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Industry 4.0 Summitt

Manchester Central (M2 3GX)

28/02/2018 - 01/03/2018

Industry 4.0, the 4th industrial revolution, smart manufacturing, digital factories…these are (more)

Drives & Controls 2018

NEC, Birmingham(B40 1NT)

10/04/2018 - 12/04/2018

Drives & Controls exhibition is recognised as the UK’s leading show for Automation, Power (more)

UKIVA Machine Vision Conference

Arena MK(MK1 1ST)

16/05/2018

Following a successful launch in 2017, UKIVA Machine Vision Conference returns to Arena MK, Milton Keynes, (more)

Cinderella, pancetta, and the great Brexit debate

Stood in a long queue at the ‘orders to collect’ counter in M&S to pick up a chocolately gift to take to the inlaws for the weekend, my daughter asked me if this was something we really ought to be buying. When I asked why, she replied, in a much louder voice than was really necessary given the low levels of background noise: “Because grandad’s an alcoholic.” Lot’s of people, both in the queue and in the locale of the queue, turned to look at us. In a voice appropriately loud, I felt, to ward off the judgemental stares from the onlookers, I replied: “No, grandad’s a diabetic, but that’s okay because the chocolate is for grandma.” 

In a similar vein, did you know that the story of Cinderella could have been a very different tale had there not been a mistranslation? In the original text, it would seem she does not wear glass slippers, but rather fur slippers. Meanings and metaphors were altered subtly as the story was taken from its original Greek to French in the 1600s and then into German in the 19th Century as the Grimm Brothers refined the story further into the version we know today.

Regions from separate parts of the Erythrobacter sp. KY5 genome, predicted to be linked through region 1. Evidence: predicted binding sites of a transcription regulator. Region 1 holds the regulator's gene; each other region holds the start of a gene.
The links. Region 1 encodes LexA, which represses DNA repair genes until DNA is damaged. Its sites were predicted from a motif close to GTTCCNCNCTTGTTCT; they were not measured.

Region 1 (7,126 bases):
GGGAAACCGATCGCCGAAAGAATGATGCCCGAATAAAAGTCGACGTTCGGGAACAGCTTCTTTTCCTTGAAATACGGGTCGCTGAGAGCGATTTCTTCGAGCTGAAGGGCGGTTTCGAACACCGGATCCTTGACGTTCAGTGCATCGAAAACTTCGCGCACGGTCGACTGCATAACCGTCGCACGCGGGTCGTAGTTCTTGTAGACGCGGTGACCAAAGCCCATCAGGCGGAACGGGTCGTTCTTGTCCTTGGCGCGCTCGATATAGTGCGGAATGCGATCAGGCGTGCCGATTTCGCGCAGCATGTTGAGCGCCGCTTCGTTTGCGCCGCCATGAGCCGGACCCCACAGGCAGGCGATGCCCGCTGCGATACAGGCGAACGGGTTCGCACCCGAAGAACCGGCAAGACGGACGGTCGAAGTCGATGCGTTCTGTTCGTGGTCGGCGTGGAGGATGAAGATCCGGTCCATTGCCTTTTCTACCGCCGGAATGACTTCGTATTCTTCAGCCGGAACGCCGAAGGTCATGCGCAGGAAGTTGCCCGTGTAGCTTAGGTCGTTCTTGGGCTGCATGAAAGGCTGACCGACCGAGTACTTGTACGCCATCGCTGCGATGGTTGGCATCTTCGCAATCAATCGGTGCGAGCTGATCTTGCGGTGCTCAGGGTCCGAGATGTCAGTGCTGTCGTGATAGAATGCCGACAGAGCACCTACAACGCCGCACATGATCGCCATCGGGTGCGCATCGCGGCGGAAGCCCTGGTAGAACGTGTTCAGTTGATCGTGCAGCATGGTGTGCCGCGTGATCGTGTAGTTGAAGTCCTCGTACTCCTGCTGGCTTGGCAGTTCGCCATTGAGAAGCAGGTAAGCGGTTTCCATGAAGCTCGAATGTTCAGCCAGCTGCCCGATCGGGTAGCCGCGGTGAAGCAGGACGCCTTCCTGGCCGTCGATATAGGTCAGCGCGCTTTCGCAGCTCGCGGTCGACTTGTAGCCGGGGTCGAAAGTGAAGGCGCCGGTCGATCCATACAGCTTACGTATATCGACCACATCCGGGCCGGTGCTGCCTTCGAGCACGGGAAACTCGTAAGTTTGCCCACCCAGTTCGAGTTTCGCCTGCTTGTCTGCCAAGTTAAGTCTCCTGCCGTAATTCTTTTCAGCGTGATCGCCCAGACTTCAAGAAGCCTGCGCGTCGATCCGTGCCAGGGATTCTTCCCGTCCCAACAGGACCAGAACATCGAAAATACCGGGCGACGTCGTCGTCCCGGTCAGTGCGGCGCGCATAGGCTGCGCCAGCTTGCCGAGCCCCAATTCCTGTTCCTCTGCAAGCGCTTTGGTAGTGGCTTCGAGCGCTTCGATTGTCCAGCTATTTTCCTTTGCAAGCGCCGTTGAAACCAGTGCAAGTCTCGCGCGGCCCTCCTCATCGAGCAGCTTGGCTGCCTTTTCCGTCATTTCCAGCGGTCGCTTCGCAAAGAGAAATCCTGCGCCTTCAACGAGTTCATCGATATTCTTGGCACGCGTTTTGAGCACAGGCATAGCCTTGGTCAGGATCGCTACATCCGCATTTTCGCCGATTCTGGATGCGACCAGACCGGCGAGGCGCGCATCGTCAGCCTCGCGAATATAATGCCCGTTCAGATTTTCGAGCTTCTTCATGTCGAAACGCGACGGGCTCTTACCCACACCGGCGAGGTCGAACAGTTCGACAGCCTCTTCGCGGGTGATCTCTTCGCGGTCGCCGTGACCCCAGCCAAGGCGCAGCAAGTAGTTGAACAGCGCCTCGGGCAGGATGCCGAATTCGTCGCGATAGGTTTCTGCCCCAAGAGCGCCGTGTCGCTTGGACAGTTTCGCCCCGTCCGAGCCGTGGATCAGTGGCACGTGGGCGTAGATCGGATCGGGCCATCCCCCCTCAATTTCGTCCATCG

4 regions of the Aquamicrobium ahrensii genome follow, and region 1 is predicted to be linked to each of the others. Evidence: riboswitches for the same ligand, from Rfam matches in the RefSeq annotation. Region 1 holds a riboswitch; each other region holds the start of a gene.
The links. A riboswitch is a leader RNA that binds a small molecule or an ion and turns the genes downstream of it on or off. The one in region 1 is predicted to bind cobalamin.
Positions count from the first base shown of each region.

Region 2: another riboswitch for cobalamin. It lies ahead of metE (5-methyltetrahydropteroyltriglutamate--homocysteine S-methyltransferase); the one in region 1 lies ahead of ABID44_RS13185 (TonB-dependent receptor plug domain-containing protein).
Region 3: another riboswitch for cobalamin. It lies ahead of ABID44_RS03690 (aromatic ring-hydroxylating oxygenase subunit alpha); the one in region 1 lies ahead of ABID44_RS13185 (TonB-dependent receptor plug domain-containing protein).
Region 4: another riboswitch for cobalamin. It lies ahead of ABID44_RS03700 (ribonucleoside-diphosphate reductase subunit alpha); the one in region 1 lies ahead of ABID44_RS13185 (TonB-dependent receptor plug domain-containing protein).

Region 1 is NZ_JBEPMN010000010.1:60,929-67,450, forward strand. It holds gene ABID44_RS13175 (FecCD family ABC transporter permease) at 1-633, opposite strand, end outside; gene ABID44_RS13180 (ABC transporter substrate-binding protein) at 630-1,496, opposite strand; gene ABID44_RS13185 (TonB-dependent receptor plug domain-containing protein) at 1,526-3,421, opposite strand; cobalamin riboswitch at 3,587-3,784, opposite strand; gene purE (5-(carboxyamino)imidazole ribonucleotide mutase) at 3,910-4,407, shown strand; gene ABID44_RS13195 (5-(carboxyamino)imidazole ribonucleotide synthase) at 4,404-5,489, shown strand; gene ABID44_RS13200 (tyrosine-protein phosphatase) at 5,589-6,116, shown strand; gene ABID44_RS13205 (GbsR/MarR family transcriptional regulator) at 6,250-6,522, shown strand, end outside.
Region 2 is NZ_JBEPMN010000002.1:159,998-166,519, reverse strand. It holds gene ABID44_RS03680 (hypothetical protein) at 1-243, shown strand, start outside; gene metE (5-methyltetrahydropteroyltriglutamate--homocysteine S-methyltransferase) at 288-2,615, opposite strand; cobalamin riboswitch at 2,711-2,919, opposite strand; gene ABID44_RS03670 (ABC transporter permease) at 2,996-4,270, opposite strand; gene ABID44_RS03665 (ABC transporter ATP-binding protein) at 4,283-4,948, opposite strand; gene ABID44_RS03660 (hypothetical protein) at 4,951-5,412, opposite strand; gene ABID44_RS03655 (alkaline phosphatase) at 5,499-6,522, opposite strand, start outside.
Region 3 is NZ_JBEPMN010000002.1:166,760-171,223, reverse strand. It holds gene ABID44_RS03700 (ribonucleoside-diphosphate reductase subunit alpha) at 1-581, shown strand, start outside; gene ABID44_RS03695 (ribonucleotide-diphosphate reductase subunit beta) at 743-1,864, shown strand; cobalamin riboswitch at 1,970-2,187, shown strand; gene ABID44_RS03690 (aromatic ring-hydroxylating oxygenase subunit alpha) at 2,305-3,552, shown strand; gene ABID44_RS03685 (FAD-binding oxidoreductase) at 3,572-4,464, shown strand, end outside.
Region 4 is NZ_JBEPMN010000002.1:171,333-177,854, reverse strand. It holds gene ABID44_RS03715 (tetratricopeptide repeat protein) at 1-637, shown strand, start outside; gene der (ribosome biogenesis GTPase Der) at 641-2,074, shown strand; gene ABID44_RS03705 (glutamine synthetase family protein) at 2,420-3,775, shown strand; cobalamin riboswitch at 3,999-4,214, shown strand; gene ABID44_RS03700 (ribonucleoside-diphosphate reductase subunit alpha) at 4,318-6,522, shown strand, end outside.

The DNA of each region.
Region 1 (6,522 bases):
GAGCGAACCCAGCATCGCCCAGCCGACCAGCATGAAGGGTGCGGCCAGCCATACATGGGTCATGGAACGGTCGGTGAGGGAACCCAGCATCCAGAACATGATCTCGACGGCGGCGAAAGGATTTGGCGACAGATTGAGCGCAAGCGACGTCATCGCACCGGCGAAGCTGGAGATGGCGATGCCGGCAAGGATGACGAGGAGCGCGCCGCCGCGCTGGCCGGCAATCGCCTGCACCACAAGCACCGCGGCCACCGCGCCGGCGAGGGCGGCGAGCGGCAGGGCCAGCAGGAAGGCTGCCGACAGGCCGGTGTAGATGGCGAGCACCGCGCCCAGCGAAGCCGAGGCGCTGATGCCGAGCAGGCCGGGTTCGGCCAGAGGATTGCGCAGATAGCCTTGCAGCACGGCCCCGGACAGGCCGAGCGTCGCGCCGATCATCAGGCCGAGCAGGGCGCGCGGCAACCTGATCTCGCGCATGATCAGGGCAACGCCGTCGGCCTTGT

Personal experience has taught me that there are many things in life you don’t want to get muddled. From a culinary perspective, for example, confusing pancetta with pannacotta can result in some very odd meal combinations. At parties, always double check the invite to ensure you have not confused ‘fancy dress’ with ‘dress: fancy’ unless you really want to stand out. But perhaps most pertinently given the triggering of Article 50, I’ve wondered whether the country being worse off necessarily means that things will feel worse.

If that doesn’t seem to make sense, consider a conversation I had recently with a self-employed colleague. He freely admitted that he could be earning significantly more doing the same job for a big company. But while he makes less working for himself, he also has greater freedom, greater independence and less frustration, and asserts that overall he is happier.

Compare that with the Brexit debate. As you’ll see on pages 8-9 in this issue, experts reckon that, depending on what sort of Brexit trade deal we end up with, the average household will be between £800 and £1700 worse off per year. And while individuals voted, it is businesses that are likely to be impacted more strongly. But again, does worse off necessarily mean worse? Will greater freedom bring an increased feel-good factor that will ease us through the difficult times? Will there be reduced frustration and indeed less anger because people no longer feel the rules of Brussels are being forced upon them? The Brexit result last June was never about the hard economics; it was about the feeling of a loss of control. And again, even that feeling of having or losing control may never have been a reality, but feelings can never be addressed in black and white terms. Whether hard or soft, Brexit is going to bring a whole set of new problems. But, perversely, perhaps we’ll all still be happier.

Mark Simms Editor

 
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